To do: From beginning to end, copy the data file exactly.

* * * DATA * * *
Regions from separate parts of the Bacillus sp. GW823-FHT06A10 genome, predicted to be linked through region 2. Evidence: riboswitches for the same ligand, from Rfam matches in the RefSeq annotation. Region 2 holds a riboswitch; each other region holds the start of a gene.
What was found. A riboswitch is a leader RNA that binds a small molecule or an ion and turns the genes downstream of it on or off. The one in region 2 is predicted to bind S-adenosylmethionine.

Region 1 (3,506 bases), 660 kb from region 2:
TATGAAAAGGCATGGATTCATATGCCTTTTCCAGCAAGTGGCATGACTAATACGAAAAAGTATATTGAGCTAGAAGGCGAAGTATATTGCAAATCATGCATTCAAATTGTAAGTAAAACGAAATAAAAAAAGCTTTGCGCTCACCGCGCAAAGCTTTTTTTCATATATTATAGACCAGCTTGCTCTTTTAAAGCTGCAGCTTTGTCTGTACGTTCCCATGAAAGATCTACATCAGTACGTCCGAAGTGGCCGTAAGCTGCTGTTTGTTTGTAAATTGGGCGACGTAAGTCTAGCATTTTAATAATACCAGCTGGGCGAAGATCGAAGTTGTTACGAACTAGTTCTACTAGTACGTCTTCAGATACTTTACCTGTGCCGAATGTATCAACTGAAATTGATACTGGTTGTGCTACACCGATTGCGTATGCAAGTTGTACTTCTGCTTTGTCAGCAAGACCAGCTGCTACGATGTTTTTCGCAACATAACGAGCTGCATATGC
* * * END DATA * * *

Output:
Regions from separate parts of the Bacillus sp. GW823-FHT06A10 genome, predicted to be linked through region 2. Evidence: riboswitches for the same ligand, from Rfam matches in the RefSeq annotation. Region 2 holds a riboswitch; each other region holds the start of a gene.
What was found. A riboswitch is a leader RNA that binds a small molecule or an ion and turns the genes downstream of it on or off. The one in region 2 is predicted to bind S-adenosylmethionine.

Region 1 (3,506 bases), 660 kb from region 2:
TATGAAAAGGCATGGATTCATATGCCTTTTCCAGCAAGTGGCATGACTAATACGAAAAAGTATATTGAGCTAGAAGGCGAAGTATATTGCAAATCATGCATTCAAATTGTAAGTAAAACGAAATAAAAAAAGCTTTGCGCTCACCGCGCAAAGCTTTTTTTCATATATTATAGACCAGCTTGCTCTTTTAAAGCTGCAGCTTTGTCTGTACGTTCCCATGAAAGATCTACATCAGTACGTCCGAAGTGGCCGTAAGCTGCTGTTTGTTTGTAAATTGGGCGACGTAAGTCTAGCATTTTAATAATACCAGCTGGGCGAAGATCGAAGTTGTTACGAACTAGTTCTACTAGTACGTCTTCAGATACTTTACCTGTGCCGAATGTATCAACTGAAATTGATACTGGTTGTGCTACACCGATTGCGTATGCAAGTTGTACTTCTGCTTTGTCAGCAAGACCAGCTGCTACGATGTTTTTCGCAACATAACGAGCTGCATATGC